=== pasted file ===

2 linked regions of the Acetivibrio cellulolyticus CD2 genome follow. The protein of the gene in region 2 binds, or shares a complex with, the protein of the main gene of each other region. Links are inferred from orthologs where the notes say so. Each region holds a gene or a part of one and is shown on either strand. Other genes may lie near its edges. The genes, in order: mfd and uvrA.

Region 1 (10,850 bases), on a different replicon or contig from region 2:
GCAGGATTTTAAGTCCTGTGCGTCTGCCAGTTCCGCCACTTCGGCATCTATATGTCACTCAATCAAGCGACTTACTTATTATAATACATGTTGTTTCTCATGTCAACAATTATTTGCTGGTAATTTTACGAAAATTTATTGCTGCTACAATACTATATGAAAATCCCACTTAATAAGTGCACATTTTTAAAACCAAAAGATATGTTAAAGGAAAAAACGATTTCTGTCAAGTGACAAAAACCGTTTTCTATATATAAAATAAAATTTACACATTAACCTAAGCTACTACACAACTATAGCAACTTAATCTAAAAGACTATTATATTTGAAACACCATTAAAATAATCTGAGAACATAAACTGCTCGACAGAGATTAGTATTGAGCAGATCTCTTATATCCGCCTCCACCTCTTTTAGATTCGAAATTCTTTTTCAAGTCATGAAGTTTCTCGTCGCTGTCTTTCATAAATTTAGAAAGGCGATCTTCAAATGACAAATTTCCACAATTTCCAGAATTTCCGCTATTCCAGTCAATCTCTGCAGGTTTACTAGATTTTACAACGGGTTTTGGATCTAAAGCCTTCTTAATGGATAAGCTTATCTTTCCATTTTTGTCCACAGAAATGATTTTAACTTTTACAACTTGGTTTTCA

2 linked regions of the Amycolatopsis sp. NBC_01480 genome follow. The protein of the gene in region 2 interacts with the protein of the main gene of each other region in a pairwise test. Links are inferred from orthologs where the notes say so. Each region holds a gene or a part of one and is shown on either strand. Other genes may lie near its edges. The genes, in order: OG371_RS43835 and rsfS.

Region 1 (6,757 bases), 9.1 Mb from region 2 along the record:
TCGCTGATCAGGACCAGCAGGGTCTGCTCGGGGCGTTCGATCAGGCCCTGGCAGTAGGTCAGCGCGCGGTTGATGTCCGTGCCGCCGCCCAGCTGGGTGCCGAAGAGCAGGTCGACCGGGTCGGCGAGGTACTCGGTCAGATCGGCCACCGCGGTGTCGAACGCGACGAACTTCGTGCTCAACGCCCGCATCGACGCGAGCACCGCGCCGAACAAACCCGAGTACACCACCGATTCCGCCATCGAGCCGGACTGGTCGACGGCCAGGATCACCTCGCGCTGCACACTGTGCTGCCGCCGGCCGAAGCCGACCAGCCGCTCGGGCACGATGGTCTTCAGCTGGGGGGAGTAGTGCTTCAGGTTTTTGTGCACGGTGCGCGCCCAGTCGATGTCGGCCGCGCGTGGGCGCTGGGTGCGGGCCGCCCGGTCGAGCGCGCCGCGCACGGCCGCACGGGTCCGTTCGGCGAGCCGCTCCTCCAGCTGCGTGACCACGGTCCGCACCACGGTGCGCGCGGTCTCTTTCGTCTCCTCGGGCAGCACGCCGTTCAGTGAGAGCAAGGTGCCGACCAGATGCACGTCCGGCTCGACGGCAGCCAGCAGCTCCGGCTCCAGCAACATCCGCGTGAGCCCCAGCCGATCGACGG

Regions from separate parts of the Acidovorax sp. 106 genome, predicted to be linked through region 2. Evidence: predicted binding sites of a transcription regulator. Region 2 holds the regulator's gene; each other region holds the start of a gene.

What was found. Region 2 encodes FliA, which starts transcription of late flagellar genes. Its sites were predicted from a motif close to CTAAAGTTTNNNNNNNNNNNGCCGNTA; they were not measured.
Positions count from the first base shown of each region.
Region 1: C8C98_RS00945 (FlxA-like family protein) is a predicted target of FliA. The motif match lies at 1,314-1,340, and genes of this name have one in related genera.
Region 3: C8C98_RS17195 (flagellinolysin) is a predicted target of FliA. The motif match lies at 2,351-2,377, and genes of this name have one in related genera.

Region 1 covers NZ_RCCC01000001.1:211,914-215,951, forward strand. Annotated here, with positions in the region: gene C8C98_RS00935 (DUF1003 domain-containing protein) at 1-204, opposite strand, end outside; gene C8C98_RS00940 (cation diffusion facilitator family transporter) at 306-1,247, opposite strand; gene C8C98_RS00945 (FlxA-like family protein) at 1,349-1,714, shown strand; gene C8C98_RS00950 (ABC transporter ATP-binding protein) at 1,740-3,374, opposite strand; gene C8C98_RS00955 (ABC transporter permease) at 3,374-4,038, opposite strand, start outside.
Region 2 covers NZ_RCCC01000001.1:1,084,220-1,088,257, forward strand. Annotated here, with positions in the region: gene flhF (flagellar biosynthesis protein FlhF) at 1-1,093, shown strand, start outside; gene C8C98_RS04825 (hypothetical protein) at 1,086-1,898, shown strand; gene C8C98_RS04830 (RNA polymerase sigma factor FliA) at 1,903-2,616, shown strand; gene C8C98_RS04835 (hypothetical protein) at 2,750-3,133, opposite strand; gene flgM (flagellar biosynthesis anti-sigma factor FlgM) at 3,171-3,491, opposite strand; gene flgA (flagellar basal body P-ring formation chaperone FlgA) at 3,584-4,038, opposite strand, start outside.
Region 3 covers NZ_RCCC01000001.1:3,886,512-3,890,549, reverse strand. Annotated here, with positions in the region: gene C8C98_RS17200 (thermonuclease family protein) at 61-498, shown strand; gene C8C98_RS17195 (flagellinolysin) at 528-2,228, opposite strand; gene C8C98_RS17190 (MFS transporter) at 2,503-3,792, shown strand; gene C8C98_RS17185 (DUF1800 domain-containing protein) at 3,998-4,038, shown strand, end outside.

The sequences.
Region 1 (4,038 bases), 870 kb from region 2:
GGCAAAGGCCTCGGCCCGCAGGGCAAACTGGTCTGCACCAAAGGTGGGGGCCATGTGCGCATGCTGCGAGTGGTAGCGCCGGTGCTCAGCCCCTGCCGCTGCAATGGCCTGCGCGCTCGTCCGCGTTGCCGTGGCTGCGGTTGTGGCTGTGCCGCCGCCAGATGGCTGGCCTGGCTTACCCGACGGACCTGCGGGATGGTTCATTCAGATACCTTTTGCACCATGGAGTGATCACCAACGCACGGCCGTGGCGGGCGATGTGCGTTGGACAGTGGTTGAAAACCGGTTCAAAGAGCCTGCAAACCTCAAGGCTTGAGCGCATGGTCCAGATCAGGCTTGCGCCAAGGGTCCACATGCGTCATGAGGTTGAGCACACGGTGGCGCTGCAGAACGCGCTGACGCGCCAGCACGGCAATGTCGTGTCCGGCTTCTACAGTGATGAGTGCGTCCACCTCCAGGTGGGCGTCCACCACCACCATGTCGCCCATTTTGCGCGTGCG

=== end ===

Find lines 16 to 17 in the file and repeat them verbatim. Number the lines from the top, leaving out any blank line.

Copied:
Region 1 (4,038 bases), 870 kb from region 2:
GGCAAAGGCCTCGGCCCGCAGGGCAAACTGGTCTGCACCAAAGGTGGGGGCCATGTGCGCATGCTGCGAGTGGTAGCGCCGGTGCTCAGCCCCTGCCGCTGCAATGGCCTGCGCGCTCGTCCGCGTTGCCGTGGCTGCGGTTGTGGCTGTGCCGCCGCCAGATGGCTGGCCTGGCTTACCCGACGGACCTGCGGGATGGTTCATTCAGATACCTTTTGCACCATGGAGTGATCACCAACGCACGGCCGTGGCGGGCGATGTGCGTTGGACAGTGGTTGAAAACCGGTTCAAAGAGCCTGCAAACCTCAAGGCTTGAGCGCATGGTCCAGATCAGGCTTGCGCCAAGGGTCCACATGCGTCATGAGGTTGAGCACACGGTGGCGCTGCAGAACGCGCTGACGCGCCAGCACGGCAATGTCGTGTCCGGCTTCTACAGTGATGAGTGCGTCCACCTCCAGGTGGGCGTCCACCACCACCATGTCGCCCATTTTGCGCGTGCG